Unfortunately, this message is slightly diluted by the fact that the film also seems incapable of taking itself completely seriously, throwing in ‘ironic’ sound effects and deliberate ‘grindhouse moments’ at certain points, as if Rodriguez lacked confidence in the ability of the movie to succeed as a ‘straight’ action film: the worst of these being where it ham-fistedly integrates footage from the original Grindhouse trailer into the movie. It’s a minor gripe, but rare to see a man of his conviction ‘playing it safe’ in the genre tropes rather than forcing the film to be accepted for what it is. Rodriguez’s keen eye for direction and storytelling, not to mention his fingers-in-all-pies approach to filmmaking (he co-wrote, co-directed, co-produced, co-edited and co-scored this film, which, believe it or not, is actually a step down from his usual duties) allows him to control a film in a way rarely seen in modern filmmaking, with a singularity of vision that almost always translates into exciting cinema, whether he’s aping Spaghetti Westerns (Once Upon a Time in Mexico), Video Nasties (Planet Terror), or even John Woo-style actioners, as shown here.
Perhaps it’s this energy and conviction that has managed to coax so many A-list stars (and Z-list legends) into doing the film. OK, Danny Trejo was unlikely to be busy, nobody’s clamouring for Cheech Marin, or Jeff Fahey these days, and Lindsay Lohan is pretty much uninsurable (though it still must have taken one hell of a charm/booze offensive to get her to agree to topless scenes with a 66-year old ex-con), but there can be no doubt that Jessica Alba, Robert DeNiro and Michelle Rodrigues would have had plenty of more lucrative options than this $10.5m picture, in addition to which, who else could talk Steven Seagal into being shot below the (double) chin these days? It’s clear the man is very good to work with, both in the talent on display and the performances they bring. Even DeNiro, derided of late for phoning in pantomime-subtle comic turns in questionable roles such as Stardust, Meet the Parents and (shudder) Shark Tale, pitches the villainous senator perfectly as half moustache-twirling evil and half clueless redneck.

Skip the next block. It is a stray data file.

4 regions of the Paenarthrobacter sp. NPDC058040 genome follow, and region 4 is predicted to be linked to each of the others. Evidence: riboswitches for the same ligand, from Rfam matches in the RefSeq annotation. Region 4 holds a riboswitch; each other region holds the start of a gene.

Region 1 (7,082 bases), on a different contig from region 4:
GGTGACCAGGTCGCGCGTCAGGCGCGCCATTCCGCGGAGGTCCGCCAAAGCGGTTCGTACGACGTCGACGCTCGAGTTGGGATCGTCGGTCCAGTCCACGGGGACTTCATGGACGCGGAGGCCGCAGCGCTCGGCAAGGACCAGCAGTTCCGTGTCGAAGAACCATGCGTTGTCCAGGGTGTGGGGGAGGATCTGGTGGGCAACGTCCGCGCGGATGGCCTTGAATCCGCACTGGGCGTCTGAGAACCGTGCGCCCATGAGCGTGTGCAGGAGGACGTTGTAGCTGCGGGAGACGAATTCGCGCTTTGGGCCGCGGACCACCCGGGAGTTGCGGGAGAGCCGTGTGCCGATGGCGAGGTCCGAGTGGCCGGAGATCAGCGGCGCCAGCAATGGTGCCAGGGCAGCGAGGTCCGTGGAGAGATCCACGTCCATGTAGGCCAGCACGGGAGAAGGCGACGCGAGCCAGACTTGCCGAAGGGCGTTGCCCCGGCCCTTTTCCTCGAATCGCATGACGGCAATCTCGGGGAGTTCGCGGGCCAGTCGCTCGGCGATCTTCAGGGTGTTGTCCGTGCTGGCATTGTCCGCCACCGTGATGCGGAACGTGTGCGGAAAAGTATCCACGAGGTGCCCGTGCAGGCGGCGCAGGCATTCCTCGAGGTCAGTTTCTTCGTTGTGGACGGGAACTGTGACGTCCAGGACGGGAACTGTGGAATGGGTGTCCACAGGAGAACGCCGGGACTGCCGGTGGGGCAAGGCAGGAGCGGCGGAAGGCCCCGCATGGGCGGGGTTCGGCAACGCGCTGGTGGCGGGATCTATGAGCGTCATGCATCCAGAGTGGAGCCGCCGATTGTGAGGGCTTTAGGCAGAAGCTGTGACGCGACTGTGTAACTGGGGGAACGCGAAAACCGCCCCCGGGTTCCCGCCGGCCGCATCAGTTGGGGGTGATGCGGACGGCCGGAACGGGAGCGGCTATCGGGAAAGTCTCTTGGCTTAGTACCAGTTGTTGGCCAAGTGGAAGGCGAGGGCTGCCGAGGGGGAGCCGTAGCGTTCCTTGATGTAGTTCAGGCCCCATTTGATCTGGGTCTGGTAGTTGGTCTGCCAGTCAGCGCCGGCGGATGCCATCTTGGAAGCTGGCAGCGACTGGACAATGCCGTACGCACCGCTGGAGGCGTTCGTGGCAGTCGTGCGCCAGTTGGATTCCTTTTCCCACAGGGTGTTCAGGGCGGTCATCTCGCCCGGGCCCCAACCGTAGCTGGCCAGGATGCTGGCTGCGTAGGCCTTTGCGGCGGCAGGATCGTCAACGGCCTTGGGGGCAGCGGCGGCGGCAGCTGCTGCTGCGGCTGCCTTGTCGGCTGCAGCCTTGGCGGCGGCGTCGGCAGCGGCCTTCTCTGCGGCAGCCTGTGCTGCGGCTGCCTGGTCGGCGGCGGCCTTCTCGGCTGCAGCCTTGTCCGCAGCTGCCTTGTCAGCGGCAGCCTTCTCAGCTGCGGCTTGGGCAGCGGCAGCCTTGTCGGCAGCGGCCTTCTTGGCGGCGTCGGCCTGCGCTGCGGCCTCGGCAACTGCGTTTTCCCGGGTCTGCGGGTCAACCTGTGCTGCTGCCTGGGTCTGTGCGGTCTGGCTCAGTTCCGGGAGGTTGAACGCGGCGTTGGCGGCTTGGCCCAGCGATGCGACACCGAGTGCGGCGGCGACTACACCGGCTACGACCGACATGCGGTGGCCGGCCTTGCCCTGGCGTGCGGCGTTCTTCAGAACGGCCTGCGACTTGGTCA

A true grindhouse ‘Mexploitation’ film, featuring gratuitous everything, a ridiculous plot with a serious point and a largely unapologetic over-the-top approach to presenting in on screen, Machete is everything that The Expendables wanted to be. It’s big, bold, entertaining, familiar but at the same time avoids falling into the trap of cliché (largely through the use of one-eyed burrito van vigilantes, Lohan-nun shenanigans, and some unpleasantness with someone’s small intestine), and above all fun. OK, at times it leans on the grindhouse crutch a little too heavily, but even this is not enough to spoil what is an excellently-pitched and thoroughly enjoyable picture.